Today was a fantastic day to be out on the ocean with lots of sunshine and salty sea air. After our safety briefing, we set our for the ocean in high spirits, eager to see what we might find. We stayed shallow for the first bit of our tour, making an effort to catch up with South Africa’s rarest coastal cetacean.
In the vicinity of the shark cage diving boats, we came across two very curios Indian Ocean Humpback Dolphins. We had seen these two dolphins yesterday too, although yesterday’s group was a slightly larger pod. It looks as though these two had stayed behind, enjoying some hunting along the rocky reefs in The Shallows. We had an incredible time watching them, with the dolphins staying right next to us all the while.
After trying to leave the dolphins and having them follow us, we decided that we would take a stop by Slashfin to see what sharks we had around today. We were in luck, with a beautiful Great White Shark appearing in front of one of the other boats. We waited patiently for a couple of good views of this iconic predator before making our way onwards towards our reef systems.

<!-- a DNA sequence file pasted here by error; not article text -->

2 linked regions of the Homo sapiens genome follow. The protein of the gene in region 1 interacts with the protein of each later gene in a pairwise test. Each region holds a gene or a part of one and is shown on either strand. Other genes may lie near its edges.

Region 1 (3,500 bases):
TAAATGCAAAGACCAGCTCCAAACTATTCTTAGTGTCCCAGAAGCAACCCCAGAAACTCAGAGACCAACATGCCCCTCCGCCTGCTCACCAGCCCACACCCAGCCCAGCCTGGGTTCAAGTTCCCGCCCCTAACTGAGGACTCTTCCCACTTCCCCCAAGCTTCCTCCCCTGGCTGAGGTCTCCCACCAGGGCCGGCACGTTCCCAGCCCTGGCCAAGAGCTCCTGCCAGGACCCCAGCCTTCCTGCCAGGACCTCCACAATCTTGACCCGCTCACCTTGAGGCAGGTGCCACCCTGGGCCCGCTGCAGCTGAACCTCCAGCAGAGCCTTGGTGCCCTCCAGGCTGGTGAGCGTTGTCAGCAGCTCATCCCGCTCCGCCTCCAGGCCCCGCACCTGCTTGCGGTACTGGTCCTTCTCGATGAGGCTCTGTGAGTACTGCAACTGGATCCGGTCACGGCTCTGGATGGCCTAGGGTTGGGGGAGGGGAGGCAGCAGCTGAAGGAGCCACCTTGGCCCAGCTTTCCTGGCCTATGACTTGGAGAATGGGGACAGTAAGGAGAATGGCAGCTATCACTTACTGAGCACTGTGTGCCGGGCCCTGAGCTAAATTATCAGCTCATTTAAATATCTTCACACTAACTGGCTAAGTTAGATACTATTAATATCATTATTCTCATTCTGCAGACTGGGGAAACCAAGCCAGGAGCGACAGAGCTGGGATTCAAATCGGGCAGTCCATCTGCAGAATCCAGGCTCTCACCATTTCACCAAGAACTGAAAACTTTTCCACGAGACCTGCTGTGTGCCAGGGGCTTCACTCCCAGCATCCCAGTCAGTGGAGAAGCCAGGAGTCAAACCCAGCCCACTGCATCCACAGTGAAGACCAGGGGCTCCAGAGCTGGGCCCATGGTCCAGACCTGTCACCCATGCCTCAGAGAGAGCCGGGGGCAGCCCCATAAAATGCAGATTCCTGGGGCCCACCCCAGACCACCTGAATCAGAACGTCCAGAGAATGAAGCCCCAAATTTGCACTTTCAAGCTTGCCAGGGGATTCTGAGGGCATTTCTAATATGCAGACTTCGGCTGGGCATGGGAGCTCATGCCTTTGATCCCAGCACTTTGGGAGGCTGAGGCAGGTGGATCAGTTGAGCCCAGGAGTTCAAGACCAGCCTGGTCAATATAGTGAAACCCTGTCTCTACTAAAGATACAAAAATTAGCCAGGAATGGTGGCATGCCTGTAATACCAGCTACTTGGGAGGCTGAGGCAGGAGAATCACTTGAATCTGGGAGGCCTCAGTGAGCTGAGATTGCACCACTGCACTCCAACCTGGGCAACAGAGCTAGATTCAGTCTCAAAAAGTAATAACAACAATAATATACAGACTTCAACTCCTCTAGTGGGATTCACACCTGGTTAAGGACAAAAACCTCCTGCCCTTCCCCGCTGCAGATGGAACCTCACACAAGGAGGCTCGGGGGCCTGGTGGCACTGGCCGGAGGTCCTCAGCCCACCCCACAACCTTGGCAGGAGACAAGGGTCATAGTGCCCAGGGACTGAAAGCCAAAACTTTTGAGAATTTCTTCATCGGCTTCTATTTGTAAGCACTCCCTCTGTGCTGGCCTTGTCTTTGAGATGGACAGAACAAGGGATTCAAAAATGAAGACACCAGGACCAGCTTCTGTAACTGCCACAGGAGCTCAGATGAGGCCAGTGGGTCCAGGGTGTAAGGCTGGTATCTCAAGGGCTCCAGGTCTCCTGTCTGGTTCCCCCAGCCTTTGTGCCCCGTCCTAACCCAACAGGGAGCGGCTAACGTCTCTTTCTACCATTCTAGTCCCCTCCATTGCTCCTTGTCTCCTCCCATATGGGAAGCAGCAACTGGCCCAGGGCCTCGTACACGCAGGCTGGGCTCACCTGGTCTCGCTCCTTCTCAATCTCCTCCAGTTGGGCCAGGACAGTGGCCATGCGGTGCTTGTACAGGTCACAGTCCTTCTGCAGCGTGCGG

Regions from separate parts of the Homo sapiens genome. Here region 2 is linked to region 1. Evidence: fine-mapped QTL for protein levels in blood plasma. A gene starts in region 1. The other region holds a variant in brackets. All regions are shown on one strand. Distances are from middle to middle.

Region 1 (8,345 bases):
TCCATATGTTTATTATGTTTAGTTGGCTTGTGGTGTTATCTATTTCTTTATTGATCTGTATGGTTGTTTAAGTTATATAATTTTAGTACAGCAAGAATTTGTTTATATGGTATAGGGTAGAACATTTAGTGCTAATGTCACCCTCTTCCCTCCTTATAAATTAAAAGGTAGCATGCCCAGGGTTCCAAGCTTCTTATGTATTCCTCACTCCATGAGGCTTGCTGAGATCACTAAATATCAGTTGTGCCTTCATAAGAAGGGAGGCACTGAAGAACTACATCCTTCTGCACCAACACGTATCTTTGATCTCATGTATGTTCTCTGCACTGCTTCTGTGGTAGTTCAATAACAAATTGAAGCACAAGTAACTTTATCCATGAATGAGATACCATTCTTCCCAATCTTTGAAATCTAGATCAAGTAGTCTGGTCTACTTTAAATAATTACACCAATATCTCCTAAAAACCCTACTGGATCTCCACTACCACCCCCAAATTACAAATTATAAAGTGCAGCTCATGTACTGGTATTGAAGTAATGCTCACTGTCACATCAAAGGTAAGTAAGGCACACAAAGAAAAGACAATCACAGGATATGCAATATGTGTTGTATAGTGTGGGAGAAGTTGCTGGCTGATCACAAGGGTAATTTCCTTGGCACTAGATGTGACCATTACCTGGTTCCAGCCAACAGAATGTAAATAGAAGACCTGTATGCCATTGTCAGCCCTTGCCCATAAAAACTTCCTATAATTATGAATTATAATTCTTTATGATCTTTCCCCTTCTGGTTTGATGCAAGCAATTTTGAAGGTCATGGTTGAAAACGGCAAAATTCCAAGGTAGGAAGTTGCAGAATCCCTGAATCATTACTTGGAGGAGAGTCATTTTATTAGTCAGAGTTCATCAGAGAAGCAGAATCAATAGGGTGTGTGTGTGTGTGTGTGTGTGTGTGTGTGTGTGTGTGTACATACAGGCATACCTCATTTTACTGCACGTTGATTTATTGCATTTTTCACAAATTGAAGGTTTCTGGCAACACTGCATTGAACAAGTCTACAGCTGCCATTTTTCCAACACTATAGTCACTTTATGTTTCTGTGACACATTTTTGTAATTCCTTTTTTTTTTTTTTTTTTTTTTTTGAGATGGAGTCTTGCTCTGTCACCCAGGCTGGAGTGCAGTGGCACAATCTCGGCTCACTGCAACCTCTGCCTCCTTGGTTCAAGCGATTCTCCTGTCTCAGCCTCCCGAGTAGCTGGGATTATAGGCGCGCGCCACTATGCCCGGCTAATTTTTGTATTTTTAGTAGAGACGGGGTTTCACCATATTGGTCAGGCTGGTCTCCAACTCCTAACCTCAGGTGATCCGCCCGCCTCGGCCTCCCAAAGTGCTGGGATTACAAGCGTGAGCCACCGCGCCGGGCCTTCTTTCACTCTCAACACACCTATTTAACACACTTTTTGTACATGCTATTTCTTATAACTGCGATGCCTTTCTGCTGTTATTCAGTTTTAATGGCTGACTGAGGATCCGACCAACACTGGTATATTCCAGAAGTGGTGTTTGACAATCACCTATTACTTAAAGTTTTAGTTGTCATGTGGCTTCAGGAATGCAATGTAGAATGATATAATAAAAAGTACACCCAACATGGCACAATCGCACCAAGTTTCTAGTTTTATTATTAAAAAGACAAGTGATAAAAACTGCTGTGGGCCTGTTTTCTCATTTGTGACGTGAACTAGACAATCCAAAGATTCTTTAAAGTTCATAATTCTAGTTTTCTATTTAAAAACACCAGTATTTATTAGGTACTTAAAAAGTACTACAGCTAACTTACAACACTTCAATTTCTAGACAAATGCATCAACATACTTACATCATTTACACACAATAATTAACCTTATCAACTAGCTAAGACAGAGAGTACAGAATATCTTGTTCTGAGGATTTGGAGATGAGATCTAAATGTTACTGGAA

Dyer Island was the next port of call, where we went in for a closer look at our endangered African Penguins. We’ve got a few penguins sitting on their nests at the moment, which has made locating them fairly easy as of late. Despite this, it is hard to believe that one did not have to search at all only 40 years ago when the island was covered in penguins.
Following this, we moved into Shark Alley to see how our ocean Labradors were getting on. All the seals seemed in good order and were as cute and clumsy as ever, so after watching them, we made our way into deeper water. Here, we hit the jackpot, with a sighting of a Brydes Whale nice and close to our boat. We also got a sighting of a Shy Albatross in the deep before making our way back into Kleinbaai harbor.
Today's Best Captures.
What species did we see today?
Indian Ocean Humpback Dolphin
Humpback dolphins are an endangered species, with small populations living very close to shore, typically in water less than 25m deep and an average home range of 120km. Their proximity to land makes these animals particularly vulnerable to human influence.
Great white sharks Brydes Whale Cape fur seal African Penguin